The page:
In the second in her Stories from the Archives, Sarah Lawrance reveals a campaigning side to Jan Pieńkowski.
On his ‘Puffin Passport’ (c.1980) Jan Pieńkowski declared a special phobia for frogs, a preference for the colour red, the smell of hay and the sound of leaves in the wind; his preferred song was Danny Boy and poem ‘If’; he said that if he couldn’t write (or, presumably, draw) he would like to sing, and that if he ‘suddenly had £1,000’ he would ‘fly to Rio with a (very!) few friends and have a picnic on the beach’. In his passport photo he is pictured cheek-to-cheek with a fine-looking horse, smiling.
In those far distant days before YouTube and TikTok, the Puffin Passport was a clever way of creating connections between Puffin authors and their readers; the Puffin Club, launched by Kaye Webb in 1967, is still fondly remembered by former members for its quarterly magazines, quirky merchandise and joyous annual exhibitions thronged with children eager for a chance to meet their favourite Puffin authors and illustrators in person.
By the time he was issued with his passport, Jan was already a Puffin veteran, with thirteen Puffin titles to his name. From 1978-1980 he had been responsible for design of The Egg, the magazine of the Junior Puffin Club (for 4-7 year-olds), edited by Meg and Mog author Helen Nicoll; a decade later, when Puffin turned 50, Jan was enlisted to help with the celebrations, designing an exhibition set in the shape of a giant walk-through birthday cake.
The Puffin treatment boosted the careers of many authors and illustrators in the middle decades of the twentieth century and helped to raise
the status of children’s publishing more widely. Yet in other respects achieving proper recognition and reward for illustrators, in particular, could be difficult. When Public Lending Right was introduced in 1979, illustrators were initially excluded from the scheme, which entitled authors to receive a payment when their books were borrowed from public libraries. Vigorous protests ensued and the scheme was duly amended; however, since titles with fewer than 48 pages were deemed ineligible, this was no help so far as picturebooks were concerned. In 1981, a further change was made to include books of 32 pages, but only if they carried half a page of printed text on each page; since this meant that the majority of books for young children remained ineligible, the fight for a fair deal for illustrators continued.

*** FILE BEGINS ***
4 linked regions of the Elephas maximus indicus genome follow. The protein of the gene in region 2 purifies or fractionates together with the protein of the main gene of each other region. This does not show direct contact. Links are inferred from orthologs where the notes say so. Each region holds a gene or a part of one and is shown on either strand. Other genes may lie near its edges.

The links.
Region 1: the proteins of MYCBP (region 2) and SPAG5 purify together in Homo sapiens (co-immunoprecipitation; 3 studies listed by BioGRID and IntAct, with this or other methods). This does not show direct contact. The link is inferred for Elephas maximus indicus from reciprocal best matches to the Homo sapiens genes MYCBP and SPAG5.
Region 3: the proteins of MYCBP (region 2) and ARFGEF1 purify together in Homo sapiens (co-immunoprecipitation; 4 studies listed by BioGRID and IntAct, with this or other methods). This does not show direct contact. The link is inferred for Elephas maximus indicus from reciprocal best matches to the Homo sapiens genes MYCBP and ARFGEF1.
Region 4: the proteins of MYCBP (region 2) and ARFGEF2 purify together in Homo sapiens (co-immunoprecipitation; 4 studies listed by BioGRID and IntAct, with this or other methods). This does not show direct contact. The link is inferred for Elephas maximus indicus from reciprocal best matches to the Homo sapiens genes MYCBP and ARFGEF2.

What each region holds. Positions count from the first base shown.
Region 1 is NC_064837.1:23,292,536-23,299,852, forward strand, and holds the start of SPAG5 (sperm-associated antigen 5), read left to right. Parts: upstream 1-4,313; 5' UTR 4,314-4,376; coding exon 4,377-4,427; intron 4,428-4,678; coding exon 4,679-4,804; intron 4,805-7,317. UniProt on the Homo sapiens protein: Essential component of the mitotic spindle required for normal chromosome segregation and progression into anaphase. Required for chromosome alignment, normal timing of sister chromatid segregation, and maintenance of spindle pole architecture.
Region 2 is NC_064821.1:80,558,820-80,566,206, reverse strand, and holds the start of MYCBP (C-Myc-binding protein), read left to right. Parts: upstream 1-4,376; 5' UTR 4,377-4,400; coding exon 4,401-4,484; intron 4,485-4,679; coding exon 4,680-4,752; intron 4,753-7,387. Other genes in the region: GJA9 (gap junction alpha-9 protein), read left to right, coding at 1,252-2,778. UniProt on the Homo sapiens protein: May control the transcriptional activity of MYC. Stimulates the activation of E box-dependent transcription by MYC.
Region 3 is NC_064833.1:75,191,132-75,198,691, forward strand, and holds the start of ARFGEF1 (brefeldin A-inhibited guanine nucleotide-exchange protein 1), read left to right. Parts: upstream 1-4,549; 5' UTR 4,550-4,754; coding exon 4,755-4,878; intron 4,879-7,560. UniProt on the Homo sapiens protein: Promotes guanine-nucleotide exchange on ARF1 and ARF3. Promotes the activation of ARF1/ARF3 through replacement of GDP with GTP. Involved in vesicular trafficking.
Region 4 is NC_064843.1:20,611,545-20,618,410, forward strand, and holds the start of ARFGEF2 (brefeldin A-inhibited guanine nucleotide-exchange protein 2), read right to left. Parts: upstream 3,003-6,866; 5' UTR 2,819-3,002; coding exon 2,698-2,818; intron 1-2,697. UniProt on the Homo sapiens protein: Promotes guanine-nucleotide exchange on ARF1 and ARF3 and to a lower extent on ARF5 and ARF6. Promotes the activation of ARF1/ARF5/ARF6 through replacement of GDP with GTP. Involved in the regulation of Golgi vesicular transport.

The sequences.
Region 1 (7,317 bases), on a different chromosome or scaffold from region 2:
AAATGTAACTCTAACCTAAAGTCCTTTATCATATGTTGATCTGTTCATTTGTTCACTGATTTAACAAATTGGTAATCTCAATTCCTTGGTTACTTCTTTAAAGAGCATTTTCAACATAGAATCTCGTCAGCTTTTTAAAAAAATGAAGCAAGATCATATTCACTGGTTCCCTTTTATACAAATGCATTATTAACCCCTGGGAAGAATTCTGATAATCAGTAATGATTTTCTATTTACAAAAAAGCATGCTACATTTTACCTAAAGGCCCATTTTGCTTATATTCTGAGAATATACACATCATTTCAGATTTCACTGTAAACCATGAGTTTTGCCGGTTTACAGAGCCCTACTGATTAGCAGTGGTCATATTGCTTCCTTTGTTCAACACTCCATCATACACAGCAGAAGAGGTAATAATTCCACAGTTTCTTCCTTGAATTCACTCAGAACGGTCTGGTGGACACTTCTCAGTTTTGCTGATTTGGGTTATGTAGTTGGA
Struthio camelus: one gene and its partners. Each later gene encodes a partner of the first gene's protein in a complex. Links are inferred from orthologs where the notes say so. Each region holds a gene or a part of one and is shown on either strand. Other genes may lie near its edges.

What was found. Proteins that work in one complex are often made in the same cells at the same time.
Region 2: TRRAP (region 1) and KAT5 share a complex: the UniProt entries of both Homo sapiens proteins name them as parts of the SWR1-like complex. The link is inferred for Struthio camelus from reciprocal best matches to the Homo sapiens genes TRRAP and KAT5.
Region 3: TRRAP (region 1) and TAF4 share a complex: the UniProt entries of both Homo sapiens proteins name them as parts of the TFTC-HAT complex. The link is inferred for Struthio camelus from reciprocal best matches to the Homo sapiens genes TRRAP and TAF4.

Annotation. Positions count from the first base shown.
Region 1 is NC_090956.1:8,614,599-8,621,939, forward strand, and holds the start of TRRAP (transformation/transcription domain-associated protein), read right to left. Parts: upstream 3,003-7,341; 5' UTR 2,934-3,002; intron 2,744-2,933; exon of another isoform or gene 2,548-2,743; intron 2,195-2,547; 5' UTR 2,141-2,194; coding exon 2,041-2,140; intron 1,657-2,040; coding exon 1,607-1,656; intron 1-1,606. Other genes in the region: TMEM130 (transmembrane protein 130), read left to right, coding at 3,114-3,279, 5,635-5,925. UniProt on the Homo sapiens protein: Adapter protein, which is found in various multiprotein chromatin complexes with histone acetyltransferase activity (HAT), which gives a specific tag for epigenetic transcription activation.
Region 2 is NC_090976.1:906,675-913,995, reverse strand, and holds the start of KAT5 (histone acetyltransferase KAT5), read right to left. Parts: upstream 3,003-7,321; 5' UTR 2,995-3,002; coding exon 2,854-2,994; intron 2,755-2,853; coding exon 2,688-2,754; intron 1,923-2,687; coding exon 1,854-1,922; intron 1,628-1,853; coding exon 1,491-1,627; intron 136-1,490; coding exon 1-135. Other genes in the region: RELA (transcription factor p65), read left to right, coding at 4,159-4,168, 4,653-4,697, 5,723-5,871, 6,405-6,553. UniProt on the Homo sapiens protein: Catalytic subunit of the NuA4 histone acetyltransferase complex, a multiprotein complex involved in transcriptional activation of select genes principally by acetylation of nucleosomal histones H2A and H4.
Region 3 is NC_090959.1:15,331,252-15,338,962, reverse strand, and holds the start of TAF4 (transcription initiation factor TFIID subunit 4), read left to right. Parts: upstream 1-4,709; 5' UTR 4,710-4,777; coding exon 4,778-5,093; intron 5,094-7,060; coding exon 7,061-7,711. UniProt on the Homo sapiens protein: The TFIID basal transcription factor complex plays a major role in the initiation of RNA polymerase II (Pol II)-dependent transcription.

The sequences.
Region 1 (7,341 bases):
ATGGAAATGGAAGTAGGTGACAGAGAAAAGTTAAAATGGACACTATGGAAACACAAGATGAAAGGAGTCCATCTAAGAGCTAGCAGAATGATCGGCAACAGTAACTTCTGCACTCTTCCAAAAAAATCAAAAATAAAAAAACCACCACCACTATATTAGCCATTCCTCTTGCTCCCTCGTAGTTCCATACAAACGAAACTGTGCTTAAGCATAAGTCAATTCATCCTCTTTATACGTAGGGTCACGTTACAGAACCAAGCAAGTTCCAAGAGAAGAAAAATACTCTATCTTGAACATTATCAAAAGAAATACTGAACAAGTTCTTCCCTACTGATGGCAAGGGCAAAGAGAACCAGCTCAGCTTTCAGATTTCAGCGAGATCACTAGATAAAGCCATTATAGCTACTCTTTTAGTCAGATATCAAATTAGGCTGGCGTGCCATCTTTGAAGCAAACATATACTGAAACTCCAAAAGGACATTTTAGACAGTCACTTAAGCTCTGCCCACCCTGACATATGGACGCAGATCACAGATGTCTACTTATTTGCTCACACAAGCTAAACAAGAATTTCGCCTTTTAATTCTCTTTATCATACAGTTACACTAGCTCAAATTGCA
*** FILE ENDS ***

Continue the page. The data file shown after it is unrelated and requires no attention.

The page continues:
In the vanguard was the illustrator and tireless letter-writer Faith Jaques, whose archive at Seven Stories documents every twist and turn in the campaign. Faith successfully mobilised a host of authors and illustrators, and Jan was one of those who took up the cause: in October 1983 he had just succeeded in securing PLR on his Fairy Tale Library, but was deeply dissatisfied that his twenty or so shorter titles were ineligible. These would have included the Meg and Mog books, his Nursery Tales (with as few as 12 words per title), and his early pop-ups including the Kate Greenaway Award-winning Haunted House (1979) and Robot (1981). In a letter dated 11 October 1983 he told Faith, ‘I am just working [on] a very ambitious work of twenty-four pages, with an awful lot of work in it, and hoping that you can help us win this particular battle.’
The following month Jan wrote to Lord Gowrie, Minister for the Arts, summarising the position: ‘You may not be aware of the paradoxical plight of illustrators of picture books for very young children. The interests of their readers demand very short books, whereas in order to be eligible for PLR the authors should stretch the books to thirty-two pages or more.
I have twenty titles which are of less than thirty-two pages in extent, and some of them are parts of series which I intend to continue. Many of my colleagues are in a similar, or worse situation.
I hope you will agree that this restriction, when applied to people in my profession, is as unfair as it is arbitrary.’
Jan sent copies of his letters, together with the responses he received, to Faith, who filed them with the rest of her correspondence. Some of her own letters ran to several pages of densely handwritten and closely argued text, and while I admire her tenacity, I can’t help feeling that it must have been a relief for the Minister to hear from an illustrator who was able to express himself effectively with so few words.
At any rate, the campaign was effective, and by August 1984 Jan was able to write to Faith again:
‘Thank you very much for your note and the proposed PLR changes. Congratulations! All your hard work has been crowned with success, and now many of our fellow illustrators will reap the rewards.’
Sadly Faith Jaques’s work is little known today, but the Public Lending Right provision for illustrators, which she and Jan and so many others campaigned for, remains in place, now administered by the British Library with a good sprinkling of children’s books people involved in its administration to keep things right.
Sarah Lawrance was formerly the Collection and Exhibitions Director at Seven Stories, the National Centre for Children’s Books and is now a freelance curator.
All photos courtesy of Seven Stories, the National Centre for Children’s Books.